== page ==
Tabuk was the last expedition of the Prophet . He was keen to make it a great success. He asked people to donate whatever they could to the expedition. This time Abu Bakr beat all records. He took all his money and household valuables and heaped them at the Prophet's feet.

  "Have you left back anything for your wife and children?" asked the holy Prophet."Allah and His Apostle are enough for them," replied Abu Bakr calmly.

  Immediately after the death of Mohammed, in the year 632, a gathering of prominent Ansaris (Al Medina Moslems) and some of the Muhajiruns (Meccan Mslems who fled toMedinah earlirer), acclaimed Abu Bakr as the new Muslim leader or caliph.

  Troubles emerged soon after Abu Bakr's succession, threatening the unity and stability of the new community and state. Various Arab tribes of Hejaz and Nejd rebelled against the caliph and the new system. Some withheld the zakat, the alms tax, though they did not otherwise challenge the religion of Mohammad. Others apostatized outright and returned to their pre-Islamic religion and traditions, classified by Muslims as idolatry. The tribes claimed that they had submitted to Mohammad and that with Mohammad's death, their allegiance was ended.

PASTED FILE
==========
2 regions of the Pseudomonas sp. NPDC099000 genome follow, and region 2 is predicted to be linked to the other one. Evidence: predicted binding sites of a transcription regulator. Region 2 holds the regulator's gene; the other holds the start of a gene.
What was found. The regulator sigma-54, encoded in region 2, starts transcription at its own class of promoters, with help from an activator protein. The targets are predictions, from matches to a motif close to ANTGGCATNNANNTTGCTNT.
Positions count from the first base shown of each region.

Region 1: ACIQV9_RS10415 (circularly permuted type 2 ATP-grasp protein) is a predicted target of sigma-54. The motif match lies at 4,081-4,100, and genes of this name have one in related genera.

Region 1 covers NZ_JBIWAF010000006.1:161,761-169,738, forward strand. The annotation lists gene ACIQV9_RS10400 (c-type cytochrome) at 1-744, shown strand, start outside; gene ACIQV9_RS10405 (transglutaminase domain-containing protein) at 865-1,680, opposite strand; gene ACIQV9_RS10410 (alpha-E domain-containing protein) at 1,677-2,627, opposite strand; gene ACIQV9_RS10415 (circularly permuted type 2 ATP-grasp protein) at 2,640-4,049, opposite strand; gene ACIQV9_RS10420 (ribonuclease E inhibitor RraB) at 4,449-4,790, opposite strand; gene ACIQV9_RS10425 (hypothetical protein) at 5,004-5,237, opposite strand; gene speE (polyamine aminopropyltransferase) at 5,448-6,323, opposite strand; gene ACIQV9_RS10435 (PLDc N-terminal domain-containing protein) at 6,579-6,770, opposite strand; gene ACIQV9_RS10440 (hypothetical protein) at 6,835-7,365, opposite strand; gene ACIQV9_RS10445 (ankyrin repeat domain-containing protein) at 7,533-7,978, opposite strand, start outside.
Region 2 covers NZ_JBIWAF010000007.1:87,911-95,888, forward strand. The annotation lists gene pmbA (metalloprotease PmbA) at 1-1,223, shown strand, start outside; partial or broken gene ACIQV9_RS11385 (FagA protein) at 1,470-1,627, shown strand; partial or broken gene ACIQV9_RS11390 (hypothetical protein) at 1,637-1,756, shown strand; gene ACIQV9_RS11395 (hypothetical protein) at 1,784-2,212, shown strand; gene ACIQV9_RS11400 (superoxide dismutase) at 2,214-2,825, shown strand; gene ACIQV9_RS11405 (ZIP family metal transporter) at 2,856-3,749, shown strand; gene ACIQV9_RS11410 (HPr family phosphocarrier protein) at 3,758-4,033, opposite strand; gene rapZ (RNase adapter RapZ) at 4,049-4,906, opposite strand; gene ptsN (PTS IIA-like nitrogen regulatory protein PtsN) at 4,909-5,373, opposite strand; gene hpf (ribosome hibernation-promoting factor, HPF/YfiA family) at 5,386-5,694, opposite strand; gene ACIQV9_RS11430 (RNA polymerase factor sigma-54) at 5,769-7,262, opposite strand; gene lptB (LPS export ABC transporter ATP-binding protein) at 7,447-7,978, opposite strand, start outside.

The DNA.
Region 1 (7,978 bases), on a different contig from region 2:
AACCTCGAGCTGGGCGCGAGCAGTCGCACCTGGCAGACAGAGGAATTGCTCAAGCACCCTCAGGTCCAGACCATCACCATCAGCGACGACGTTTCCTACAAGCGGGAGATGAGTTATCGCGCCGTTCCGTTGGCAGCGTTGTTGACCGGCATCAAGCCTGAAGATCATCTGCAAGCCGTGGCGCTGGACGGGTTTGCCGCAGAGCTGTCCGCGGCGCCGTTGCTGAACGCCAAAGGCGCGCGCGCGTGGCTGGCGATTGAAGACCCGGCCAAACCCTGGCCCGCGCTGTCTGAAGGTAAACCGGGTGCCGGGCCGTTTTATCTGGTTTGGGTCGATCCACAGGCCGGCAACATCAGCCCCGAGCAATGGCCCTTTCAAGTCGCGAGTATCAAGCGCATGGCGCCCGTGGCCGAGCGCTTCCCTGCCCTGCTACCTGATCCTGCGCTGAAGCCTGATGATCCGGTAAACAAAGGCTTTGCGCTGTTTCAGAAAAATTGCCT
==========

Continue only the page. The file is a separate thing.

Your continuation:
Abu Bakr insisted that they had not just submitted to a leader but joined the Muslim religious community, of which he was the new head. Apostasy is a capital offense under traditional interpretations of Islamic law, and Abu Bakr declared war on the rebels. This was the start of the Ridda wars, Arabic for the Wars of Apostasy. The severest struggle was the war with Ibn Habib al-Hanefi, known as "Musailimah the Liar", who claimed to be a prophet and Muhammad's true successor. The Muslim general Khalid bin Al Walid finally defeated al-Hanefi at the Battle of Akraba.

  After suppressing internal dissension and completely subduing Arabia, Abu Bakr directed his generals towards the Byzantine and Sassanid empires. Khalid bin Al Walid conquered Iraq in a single campaign, and a successful expedition into Syria also took place.

  Abu Bakr was instrumental in preserving the Holy Quran. During the hard-won victory over Musailimah, Umar ibn al-Khattab, saw that many of the Muslims who had memorized the Qur'an from the lips of the prophet had died in battle. He requested Abu Bakr to order the collection of the revelations, which the latter approved and instructed the famous companion of the Prophet, Zeid Buin Thabet, to oversee the job.

  Abu Bakr initially served without pay. His followers insisted that he take an official stipend. At his death, his will returned all these payments to the treasury.

  Abu Bakr died on August 23, 634 in Medina. Shortly before his death, likely of natural causes (one tradition ascribes it to poison), he urged the Muslim community to accept Umar ibn al-Khattab as his successor. The community did so, without serious incident.

  Abu Bakr lies buried in the Masjid al Nabawi mosque in Medina, alongside Muhammad and Umar ibn al-Khattab.